“Hope Lives: A Journey of Restoration” (Amber Van Schooneveld)

I heard from several staff that Hope Lives offers a challenging, yet gentle introduction to the greatest issues facing Christ-followers today. Amber takes you on a five-week journey of introspection and prayer—unpacking what keeps you and me from engaging in global issues. It’s probably the best primer on what the Scripture really says about the poor and the nature of poverty and on how you and your disciples/movements can respond to God’s voice as he speaks to you about poverty.

I’ve been deeply challenged by the missiologist’s claim that the greatest divide is not linguistic or cultural or religious, but “socio-economic.” If 2-3 billion people live on less than 2 dollars a day, it’s hard to imagine we can help fulfill the Great Commission if our disciples never learn to understand the poor and learn to cross this economic divide with the words and works of the Gospel.

Consider using this book and related curriculums with your discipleship groups.

Chip recently receive the following prayer letter from B (one of our students/volunteers in a closed country). B writes:

Isaiah 58: “Share your bread with the hungry and bring the homeless poor into your house; when you see the naked, cover him . . . then shall your light break for like the dawn, and your healing shall spring up speedily; . . . you shall call, and the Lord will answer.”

A Dawning Light

For the past 3 months the Lord has laid this passage along with several others like it on my heart. I have realized that I don’t live a lifestyle of helping the orphans, poor, or widowed. In the passage above it says, “Then shall your light break forth.” That is what I want for this place.

We are starting a ministry campaign in our city called the “Isaiah 58 Campaign.” For the next 4 months we will attempt to establish a system that this city can use for years to come in order to care for these people. We will be doing this as part of efforts to reach the 20,000 college students here. Our prayer is that we take the Christian and non-Christian students out and share with them AS we care for the needy, that the light of Christ will break forth here, like the dawning of the sun.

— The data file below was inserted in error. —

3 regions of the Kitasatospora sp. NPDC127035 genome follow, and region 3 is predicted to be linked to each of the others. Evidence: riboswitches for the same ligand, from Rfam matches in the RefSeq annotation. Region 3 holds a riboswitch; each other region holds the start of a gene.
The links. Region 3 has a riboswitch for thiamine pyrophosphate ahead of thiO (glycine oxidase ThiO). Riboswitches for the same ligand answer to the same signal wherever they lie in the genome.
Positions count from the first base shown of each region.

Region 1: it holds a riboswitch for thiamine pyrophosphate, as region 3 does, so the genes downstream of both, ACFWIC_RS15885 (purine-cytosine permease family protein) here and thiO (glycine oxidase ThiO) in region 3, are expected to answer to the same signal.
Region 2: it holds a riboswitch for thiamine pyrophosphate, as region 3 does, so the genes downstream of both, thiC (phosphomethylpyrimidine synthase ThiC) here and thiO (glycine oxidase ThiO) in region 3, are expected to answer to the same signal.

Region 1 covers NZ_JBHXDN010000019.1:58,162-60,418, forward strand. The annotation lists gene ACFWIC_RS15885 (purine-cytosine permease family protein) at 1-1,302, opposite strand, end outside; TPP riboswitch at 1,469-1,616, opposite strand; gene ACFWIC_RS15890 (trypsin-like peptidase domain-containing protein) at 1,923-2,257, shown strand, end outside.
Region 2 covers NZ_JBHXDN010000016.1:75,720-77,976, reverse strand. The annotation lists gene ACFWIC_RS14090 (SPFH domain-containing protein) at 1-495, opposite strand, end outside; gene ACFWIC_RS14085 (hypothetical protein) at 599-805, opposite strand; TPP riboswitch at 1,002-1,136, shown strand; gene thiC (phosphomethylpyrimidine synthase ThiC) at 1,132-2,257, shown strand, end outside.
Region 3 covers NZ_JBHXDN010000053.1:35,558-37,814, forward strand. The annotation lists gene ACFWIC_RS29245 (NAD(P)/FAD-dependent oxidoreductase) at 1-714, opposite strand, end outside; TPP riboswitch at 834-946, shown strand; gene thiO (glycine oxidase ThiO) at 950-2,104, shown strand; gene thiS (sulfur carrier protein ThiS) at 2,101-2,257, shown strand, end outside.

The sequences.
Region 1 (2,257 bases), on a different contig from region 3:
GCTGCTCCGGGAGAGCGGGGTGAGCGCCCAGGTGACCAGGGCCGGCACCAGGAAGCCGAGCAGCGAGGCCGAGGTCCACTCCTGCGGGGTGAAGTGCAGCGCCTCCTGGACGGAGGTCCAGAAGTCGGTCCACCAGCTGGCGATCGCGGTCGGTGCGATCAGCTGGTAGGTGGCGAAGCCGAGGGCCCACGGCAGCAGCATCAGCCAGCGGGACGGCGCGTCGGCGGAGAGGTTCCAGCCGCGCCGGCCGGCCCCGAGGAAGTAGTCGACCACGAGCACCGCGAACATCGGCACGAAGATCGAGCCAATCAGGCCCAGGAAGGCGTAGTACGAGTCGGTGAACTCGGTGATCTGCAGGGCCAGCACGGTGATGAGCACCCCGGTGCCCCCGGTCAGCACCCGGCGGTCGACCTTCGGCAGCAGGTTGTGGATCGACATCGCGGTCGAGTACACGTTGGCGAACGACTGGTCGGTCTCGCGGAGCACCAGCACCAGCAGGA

This has already begun!!! Last Friday, I spent 3 hours explaining the gospel to Camaro, a freshman student, in light of the needs of 50 orphans I went to visit. Somehow, the Lord used this simple conversation and the great needs of these orphans, to pierce Camaro’s heart and lead him to starting a relationship with Him.

The Lord isn’t just laying this on the hearts of my team and I, he is also heavily speaking to the hearts of the national leaders in this country. During our national conference, I was given an opportunity to speak about Isaiah 58. I’m excited to see what the Lord will do with this country in light of our humble efforts to care for those that many people over here have forgotten about. Pleas pray for us in this!

That the World might know . . .


It’s college spring break time and of course that means “party.”

About 50 Duke University students chose New Bern as their getaway destination, and gathered this morning at the corner of North Cool Avenue and Cypress Street.

They wore hard hats, sweat shirts and jeans instead of swim suits. They hoisted hammers instead of booze.

The students are part of the 200-member Duke Campus Crusade for Christ, which is in town assisting with building a Habitat for Humanity house.

“We get to have the best of both worlds in terms of a fun spring break together and also a chance to serve the community and share some of God’s love with those around us,” said Pearce Godwin, a senior from Blowing Rock.

The foundation is in place for the fourth of 12 planned Habitat homes in the North Kool project. By midweek the students should have the flooring in place.
“It’s fulfilling to come out and use some of the gifts and abilities we feel God has given us to share with the community, like the family that will be able to live in this house,” Godwin said. “We all take a lot of joy and pride in being able to help people. And it’s fun for us, too. It’s not unwilling service because we have a good time working together for the greater good.”